2006 Tour de France – Stages 13 and 14 Recap; Why DNA Banks are Bad

Jul 18 2006

I haven’t updated since Stage 12, and what is it, now? Stage 15? Geez, what a slacker. Good stuff to report on, too. On stage 13, Jens Voigt and Oscar Pereiro were the sole survivors from The Break of the ’06 Tour, with the unflappable German taking the win, and the aggressive Pereiro (who’s shown in the past he’s no pancake in the hills) taking Yellow from the Floyd by over a minute. Assessments on the tactical savvy of losing the GC lead by letting a break cruise home half-an-hour up range from brilliant to blunder, with everything in between. I tend to think any day Jens Voigt wins is a good day, despite the fact that he’s voiced support for a DNA database in the pursuit of doping.

I don’t feel, as does Ivan Basso’s lawyer that DNA tests are particularly traumatic or unreliable, just that my DNA is my business. If I were a cyclist suspected of doping, I’d have no problem supplying some blood to clear my name (not that I should have to, as Jan Ullrich points out). The UCI has already shown it cannot guarantee the confidentiality of its testing (or even properly punish its testing leaks), and no cyclist should have to risk the complete contents of their genetic makeup becoming a matter of public record, just so no-result mollycoddles like Jerome Pineau (who all but pronounced the peloton clean just two weeks ago) can rest easy knowing they’re getting smeared across the tarmac by top-level talent, not of top-level drugs.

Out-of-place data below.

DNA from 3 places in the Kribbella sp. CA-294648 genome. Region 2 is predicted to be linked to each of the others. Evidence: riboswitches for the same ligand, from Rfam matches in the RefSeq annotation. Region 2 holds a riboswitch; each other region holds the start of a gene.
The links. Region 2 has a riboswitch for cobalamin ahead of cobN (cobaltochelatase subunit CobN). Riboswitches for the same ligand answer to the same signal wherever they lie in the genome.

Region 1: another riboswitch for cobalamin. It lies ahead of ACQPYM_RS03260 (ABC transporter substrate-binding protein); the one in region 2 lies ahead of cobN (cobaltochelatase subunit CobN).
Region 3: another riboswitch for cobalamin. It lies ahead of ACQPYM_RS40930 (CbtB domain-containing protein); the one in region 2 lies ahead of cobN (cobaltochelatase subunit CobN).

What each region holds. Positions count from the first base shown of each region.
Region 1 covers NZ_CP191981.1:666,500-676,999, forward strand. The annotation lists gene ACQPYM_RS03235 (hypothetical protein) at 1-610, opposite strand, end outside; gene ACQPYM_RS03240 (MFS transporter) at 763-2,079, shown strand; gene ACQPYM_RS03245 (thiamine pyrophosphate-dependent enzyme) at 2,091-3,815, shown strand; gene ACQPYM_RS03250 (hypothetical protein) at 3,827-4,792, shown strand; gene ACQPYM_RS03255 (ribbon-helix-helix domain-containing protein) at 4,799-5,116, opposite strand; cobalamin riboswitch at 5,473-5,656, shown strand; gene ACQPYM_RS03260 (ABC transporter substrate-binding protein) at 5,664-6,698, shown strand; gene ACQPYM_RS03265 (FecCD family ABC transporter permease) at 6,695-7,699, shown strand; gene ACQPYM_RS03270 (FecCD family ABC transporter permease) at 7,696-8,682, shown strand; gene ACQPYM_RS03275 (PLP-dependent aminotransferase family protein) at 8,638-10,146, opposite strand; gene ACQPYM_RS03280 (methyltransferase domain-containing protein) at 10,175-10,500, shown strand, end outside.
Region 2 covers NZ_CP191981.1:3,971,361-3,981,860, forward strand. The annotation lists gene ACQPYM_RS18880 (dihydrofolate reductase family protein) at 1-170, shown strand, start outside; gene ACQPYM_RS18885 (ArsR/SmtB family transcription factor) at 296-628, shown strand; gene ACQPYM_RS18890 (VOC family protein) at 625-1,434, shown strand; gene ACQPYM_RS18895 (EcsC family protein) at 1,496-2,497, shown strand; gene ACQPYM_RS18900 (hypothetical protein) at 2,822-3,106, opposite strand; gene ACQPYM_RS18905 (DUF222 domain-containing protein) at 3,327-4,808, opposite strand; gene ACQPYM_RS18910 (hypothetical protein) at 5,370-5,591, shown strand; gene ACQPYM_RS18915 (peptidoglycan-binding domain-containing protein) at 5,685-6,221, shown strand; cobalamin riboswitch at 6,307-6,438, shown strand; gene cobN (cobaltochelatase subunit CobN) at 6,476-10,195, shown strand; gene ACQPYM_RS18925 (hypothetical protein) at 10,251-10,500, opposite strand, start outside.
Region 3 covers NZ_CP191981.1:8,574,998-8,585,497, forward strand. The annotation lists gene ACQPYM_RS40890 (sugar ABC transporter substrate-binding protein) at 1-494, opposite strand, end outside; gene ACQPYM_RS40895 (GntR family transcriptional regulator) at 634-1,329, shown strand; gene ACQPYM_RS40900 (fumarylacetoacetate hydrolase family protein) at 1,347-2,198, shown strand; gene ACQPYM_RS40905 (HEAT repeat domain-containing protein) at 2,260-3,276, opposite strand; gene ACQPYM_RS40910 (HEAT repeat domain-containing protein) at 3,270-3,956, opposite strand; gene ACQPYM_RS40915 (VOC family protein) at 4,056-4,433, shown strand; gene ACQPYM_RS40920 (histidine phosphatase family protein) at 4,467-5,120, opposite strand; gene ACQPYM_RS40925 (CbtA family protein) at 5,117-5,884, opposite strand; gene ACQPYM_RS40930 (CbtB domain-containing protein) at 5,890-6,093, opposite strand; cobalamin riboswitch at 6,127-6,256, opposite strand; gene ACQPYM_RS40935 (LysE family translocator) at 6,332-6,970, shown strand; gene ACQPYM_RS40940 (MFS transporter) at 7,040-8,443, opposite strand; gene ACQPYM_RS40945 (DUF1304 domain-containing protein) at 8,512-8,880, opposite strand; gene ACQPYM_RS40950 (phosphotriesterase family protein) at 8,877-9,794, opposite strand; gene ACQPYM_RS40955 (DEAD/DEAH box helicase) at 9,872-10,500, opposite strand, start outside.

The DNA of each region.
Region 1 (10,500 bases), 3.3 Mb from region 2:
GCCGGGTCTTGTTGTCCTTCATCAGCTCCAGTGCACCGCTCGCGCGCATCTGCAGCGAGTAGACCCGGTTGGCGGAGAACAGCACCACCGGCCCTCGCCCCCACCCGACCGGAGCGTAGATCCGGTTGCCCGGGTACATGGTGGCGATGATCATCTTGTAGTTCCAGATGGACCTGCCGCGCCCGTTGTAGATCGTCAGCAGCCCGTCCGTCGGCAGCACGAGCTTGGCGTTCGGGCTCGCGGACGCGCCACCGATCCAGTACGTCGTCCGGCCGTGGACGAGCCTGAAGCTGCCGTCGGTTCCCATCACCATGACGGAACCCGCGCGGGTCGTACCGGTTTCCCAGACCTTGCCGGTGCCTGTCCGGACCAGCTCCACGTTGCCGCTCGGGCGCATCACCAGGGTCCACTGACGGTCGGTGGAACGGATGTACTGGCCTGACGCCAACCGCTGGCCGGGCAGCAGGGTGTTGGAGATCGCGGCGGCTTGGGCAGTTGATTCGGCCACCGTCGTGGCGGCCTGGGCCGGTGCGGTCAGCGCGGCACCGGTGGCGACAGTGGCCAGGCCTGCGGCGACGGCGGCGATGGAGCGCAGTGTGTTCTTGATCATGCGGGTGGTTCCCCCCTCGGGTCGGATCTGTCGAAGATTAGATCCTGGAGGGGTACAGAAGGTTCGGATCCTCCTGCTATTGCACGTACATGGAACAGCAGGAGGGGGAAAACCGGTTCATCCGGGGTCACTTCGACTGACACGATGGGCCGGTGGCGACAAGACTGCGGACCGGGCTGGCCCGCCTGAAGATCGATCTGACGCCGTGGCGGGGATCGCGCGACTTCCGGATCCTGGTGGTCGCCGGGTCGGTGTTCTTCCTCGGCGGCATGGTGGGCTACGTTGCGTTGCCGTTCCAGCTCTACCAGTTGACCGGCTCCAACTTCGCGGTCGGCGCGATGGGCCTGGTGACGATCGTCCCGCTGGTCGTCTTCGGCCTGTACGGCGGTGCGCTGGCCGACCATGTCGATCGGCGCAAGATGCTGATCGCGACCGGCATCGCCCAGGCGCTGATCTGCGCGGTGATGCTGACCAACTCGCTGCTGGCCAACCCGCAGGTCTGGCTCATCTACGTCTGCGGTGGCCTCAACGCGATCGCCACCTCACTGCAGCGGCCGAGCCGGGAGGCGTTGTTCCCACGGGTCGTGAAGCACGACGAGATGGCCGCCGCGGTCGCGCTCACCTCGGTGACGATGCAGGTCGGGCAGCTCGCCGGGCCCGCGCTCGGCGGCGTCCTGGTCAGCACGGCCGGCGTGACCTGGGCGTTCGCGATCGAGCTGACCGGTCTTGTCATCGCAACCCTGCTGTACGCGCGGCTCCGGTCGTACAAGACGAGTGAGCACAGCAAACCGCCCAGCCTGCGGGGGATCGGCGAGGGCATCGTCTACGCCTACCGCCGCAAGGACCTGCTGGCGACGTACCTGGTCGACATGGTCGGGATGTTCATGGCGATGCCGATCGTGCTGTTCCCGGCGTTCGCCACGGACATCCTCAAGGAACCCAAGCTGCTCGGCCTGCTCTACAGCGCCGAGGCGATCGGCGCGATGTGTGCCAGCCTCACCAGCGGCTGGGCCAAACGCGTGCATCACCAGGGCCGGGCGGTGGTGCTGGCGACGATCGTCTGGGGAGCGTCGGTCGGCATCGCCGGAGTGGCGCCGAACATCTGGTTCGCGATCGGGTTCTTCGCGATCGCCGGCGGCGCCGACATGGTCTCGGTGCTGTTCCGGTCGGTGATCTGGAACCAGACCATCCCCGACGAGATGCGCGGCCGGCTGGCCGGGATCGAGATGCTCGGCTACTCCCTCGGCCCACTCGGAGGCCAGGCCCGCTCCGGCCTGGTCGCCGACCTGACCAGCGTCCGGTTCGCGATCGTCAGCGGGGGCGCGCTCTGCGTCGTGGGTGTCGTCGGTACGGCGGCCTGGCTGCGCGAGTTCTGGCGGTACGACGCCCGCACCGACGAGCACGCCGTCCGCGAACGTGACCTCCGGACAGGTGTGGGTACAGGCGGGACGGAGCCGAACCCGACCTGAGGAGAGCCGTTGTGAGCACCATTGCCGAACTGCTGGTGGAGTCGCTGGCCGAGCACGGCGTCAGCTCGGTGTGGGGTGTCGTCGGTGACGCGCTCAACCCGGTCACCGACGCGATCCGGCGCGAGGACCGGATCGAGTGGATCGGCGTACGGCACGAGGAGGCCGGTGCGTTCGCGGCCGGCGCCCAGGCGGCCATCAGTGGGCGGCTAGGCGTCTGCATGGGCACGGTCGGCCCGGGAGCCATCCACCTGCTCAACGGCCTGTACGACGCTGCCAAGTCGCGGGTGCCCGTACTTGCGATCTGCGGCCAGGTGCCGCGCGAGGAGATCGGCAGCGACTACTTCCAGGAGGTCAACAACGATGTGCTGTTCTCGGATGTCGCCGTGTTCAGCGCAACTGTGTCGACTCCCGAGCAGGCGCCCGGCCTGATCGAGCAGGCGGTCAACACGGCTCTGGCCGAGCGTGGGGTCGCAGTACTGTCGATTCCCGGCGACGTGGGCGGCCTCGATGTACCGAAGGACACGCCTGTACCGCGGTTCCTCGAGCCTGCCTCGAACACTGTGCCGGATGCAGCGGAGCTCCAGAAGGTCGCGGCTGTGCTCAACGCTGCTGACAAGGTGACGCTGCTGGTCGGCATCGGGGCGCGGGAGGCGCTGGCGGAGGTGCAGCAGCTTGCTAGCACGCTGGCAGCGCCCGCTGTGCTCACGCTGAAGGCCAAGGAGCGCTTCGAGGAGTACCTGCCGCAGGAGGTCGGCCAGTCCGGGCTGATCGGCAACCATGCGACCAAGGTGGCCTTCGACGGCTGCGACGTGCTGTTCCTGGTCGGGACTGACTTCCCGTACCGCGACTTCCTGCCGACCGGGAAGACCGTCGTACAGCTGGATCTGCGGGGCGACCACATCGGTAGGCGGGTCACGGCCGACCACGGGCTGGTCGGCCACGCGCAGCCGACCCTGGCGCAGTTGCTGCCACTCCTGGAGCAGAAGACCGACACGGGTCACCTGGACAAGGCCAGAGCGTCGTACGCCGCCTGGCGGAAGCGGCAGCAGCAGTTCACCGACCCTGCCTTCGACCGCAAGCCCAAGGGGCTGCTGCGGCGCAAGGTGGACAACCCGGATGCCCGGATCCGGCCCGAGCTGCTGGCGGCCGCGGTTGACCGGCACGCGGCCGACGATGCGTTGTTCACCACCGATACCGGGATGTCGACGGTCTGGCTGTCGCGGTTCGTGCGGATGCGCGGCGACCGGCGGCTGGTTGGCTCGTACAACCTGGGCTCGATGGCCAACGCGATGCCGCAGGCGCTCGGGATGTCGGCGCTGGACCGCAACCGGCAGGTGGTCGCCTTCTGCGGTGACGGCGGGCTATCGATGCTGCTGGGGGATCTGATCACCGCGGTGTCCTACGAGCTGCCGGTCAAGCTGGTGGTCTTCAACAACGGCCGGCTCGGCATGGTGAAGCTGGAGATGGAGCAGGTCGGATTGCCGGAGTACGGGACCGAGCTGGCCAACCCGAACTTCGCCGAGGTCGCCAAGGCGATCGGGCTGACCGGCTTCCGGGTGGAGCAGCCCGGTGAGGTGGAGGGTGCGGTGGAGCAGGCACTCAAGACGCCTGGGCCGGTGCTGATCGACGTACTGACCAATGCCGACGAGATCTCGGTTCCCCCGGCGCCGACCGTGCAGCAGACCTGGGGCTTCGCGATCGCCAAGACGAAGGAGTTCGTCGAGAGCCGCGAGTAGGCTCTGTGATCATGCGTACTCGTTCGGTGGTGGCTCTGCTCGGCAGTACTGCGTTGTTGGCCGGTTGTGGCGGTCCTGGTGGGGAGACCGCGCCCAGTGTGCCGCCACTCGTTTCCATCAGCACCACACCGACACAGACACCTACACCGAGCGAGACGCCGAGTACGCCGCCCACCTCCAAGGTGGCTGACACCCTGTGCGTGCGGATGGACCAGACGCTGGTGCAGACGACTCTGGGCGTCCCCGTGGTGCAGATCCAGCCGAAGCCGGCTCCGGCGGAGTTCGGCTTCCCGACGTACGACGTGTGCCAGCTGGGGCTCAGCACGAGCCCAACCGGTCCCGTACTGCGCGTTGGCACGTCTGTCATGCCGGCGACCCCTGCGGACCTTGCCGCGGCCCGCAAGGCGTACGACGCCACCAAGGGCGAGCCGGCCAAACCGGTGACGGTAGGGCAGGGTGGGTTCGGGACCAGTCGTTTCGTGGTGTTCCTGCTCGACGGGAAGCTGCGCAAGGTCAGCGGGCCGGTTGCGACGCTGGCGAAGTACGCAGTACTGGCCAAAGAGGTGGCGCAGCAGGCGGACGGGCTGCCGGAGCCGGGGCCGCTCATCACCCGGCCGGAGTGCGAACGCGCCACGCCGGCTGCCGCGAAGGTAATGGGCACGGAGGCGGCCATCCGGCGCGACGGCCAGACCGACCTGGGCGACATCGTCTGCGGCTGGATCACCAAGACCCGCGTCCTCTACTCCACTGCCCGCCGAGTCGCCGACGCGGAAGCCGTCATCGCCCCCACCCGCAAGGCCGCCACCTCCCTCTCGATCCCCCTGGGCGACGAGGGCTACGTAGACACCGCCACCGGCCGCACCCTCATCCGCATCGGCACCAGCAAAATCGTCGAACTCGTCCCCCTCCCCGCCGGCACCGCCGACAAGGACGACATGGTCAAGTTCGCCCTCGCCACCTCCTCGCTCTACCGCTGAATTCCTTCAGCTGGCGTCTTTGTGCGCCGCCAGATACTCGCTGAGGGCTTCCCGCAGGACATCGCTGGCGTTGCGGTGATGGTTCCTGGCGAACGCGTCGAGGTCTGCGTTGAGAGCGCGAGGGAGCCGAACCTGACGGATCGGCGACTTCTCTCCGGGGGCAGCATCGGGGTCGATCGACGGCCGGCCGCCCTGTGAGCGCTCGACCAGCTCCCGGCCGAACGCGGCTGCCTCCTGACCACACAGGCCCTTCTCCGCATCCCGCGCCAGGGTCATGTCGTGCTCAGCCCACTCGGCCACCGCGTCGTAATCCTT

But there I go again, making big sentences and getting sidetracked. Stage 14 was probably the best French victory yet, with Pineau’s teammate Pierick Fedrigo using good politics in the break, catching a bit of luck, and then outfoxing Salvatore Commesso in the sprint (no small order, as Vino’ once found out. Funny, but I can’t seem to ever recall Fedrigo yapping about dopers and two speeds in the media. Maybe he was out training or something – according to Laurent Fignon, it’s something the young Frenchmen tend to struggle with.

Today’s stage (15) rocks l’Alpe, with the Tour potentially on the line. I’ll report on it once results are in.

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